Leachate definitely contains nutrients, and in fact there are many people who swear by it as a plant fertilizer. I personally prefer to be somewhat more cautious myself, since as you’ve pointed out, it can indeed be “full of foul things” (love how you put that – haha)! Anaerobic conditions can result in the creation of phytotoxic (plant harming) compounds such as alcohols etc, so you can end up with some less-than-inspiring results if you do choose to use the liquid as-is! If simply pouring the stuff onto outdoor beds, you may not notice any negative effects, especially if you have a nice rich soil – but there would likely be a greater chance of negative repercussions when adding to potted plants.
I generally recommend that people aerate and dilute leachate (preferably with rain water) before using it. Even just pouring in the water in (then perhaps pouring all of it from one container to another) would likely help to add quite a bit of oxygen and get things headed in the right direction. Use of an aquarium pump would certainly do the trick as well.
I definitely WOULDN’T recommend adding hydrogen peroxide however since this will kill off most/all of microbes in the liquid, and potentially even those in the soil you end up adding the liquid to. I suppose that if you didn’t add TOO much at once (i.e. just enough to oxygenate and kill off anaerobic microbes) the liquid could still provide immediate nutrient value and perhaps longer term nutrient release in the form of the dead microbial biomass (being munched on by the “good guys” in your soil). Just not sure how you would find that “perfect” amount.
Anyway – hope this helps!
Late last week I decided to pull the plug on my “Mini Vermiponics System” experiment. My original goal wasn’t so much to grow a nice crop of plants as it was to simply see how well the process worked in general. All in all, I was very pleased with the results! Considering this was my first attempt at this sort of thing, and that the conditions (low light, cool temps) weren’t exactly optimal for serious plant growth, I think we ended up with a nice little plot of vegetation!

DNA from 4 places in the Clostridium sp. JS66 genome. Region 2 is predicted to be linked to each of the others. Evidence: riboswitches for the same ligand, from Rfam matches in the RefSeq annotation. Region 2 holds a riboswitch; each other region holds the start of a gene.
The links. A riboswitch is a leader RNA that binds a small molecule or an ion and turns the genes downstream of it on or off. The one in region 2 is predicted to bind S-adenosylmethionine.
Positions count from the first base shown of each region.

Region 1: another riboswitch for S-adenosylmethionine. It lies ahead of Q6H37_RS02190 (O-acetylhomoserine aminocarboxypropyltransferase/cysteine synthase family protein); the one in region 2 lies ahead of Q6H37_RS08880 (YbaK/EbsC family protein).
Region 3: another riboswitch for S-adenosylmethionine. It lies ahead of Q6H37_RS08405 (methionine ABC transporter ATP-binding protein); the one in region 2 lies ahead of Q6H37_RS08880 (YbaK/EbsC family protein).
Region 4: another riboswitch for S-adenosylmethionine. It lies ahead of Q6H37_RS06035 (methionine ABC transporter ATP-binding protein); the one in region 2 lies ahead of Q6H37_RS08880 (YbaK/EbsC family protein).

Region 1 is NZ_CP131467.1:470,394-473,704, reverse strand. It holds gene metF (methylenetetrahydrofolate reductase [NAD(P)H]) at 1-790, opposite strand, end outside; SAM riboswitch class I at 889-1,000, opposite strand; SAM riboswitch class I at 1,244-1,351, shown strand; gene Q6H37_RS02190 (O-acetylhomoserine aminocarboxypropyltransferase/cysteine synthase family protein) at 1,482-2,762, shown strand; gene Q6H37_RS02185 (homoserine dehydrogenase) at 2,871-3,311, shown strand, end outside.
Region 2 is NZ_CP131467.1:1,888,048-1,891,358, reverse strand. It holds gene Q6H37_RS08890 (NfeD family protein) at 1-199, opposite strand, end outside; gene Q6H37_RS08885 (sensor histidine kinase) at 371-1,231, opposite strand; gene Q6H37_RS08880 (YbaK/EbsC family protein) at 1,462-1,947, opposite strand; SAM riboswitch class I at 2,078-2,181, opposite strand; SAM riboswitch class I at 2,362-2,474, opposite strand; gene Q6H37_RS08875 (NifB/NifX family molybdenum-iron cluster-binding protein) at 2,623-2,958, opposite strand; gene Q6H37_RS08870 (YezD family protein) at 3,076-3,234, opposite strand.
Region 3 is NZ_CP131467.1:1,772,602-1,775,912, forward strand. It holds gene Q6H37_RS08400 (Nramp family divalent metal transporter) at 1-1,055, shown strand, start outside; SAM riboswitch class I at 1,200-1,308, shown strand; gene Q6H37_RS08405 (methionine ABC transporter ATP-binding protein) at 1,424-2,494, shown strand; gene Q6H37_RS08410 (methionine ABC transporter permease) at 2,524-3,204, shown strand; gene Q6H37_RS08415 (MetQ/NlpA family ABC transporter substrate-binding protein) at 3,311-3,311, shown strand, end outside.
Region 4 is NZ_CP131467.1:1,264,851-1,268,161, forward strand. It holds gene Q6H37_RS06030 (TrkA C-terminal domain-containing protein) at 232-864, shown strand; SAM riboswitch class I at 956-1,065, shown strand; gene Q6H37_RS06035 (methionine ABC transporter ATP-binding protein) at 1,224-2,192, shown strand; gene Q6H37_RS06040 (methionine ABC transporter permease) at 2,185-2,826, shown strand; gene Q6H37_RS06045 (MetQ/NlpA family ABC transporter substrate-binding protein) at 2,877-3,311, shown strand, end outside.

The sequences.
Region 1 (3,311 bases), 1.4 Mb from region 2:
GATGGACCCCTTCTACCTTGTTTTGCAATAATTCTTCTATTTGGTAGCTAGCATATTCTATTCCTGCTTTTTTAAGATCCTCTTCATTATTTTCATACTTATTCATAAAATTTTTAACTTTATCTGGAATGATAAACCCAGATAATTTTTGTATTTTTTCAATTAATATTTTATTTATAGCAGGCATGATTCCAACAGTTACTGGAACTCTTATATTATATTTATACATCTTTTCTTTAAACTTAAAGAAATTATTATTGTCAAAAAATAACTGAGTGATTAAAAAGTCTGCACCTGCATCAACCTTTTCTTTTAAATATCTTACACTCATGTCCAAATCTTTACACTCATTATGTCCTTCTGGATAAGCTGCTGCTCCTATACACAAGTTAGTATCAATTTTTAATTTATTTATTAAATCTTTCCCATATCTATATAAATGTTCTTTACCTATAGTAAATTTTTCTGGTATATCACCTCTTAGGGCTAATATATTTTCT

Of course, one of the MAIN things I wanted to determine was how well the worms did in a system like this. Given some of the issues I ran into with really foul reservoir water (due to low oxygen), I was a little concerned that the grow bed environment might have ended up being rather inhospitable for the worms. Digging around a bit from time to time (and not really seeing all that many worms) seemed to contribute to this worry.
Well, the good news is that the worms did just fine (to say the least)! The first indicator of success in this department was the dense population of Red Worms I found in the feeding container.
I suspected that if there would be a decent number of worms to be found anywhere, THIS would be the spot, and that hunch turned out to be correct. The burlap bag definitely didn’t turn out to be the best choice as far as a removable insert goes, but if you used some sort of plastic mesh bag instead, this MIGHT even offer a decent way to harvest worms from a vermiponics grow bed!
Once I had dumped (and surveyed the contents of) the feeding tube, I decided it was time to dump all the grow bed media into one of my black worm sorting trays so I could assess the worm population in the rest of the bed. As I discovered, there were loads of worms down in the really wet zones – and they seemed to be especially concentrated in the lint material.
I wanted to really get a sense for just how many worms I might have ended up with in total, so I next started to slowly remove gravel and other materials from the top, encouraging the worms to keep diving down. This process actually took place over several days, and on Monday of this week I decided to shoot a video to show the worms I found down in the bottom.
Given how few worms were added to the bed in the first place, I was pleasantly surprised with the final tally (which, by the way, wasn’t really assessed, apart from some “wow – that looks like a decent amount” observations – haha). This reminds me – I definitely need to find a new home for all those little guys, since they are still sitting in that gravel as I write this.
Worms certainly weren’t the only thing to be found in great abundance in the grow bed. As I mention in the video, I couldn’t believe how many cocoons I found! It was incredible!
If only I had been doing this around the time I set up some of my “50 Cocoon Challenge” experiments! It would have taken a few minutes to get my quota!
Anyway – I am really looking forward to setting up a much more serious system outside in a month or two. I am planning to use a large plastic garbage can as a reservoir, and may even add a goldfish or two to keep things interesting!
Should be fun!
Previous Vermiponics Posts
Mini VermiPonics System
VermiPonics System – 02-09-10
VermiPonics System – 02-12-10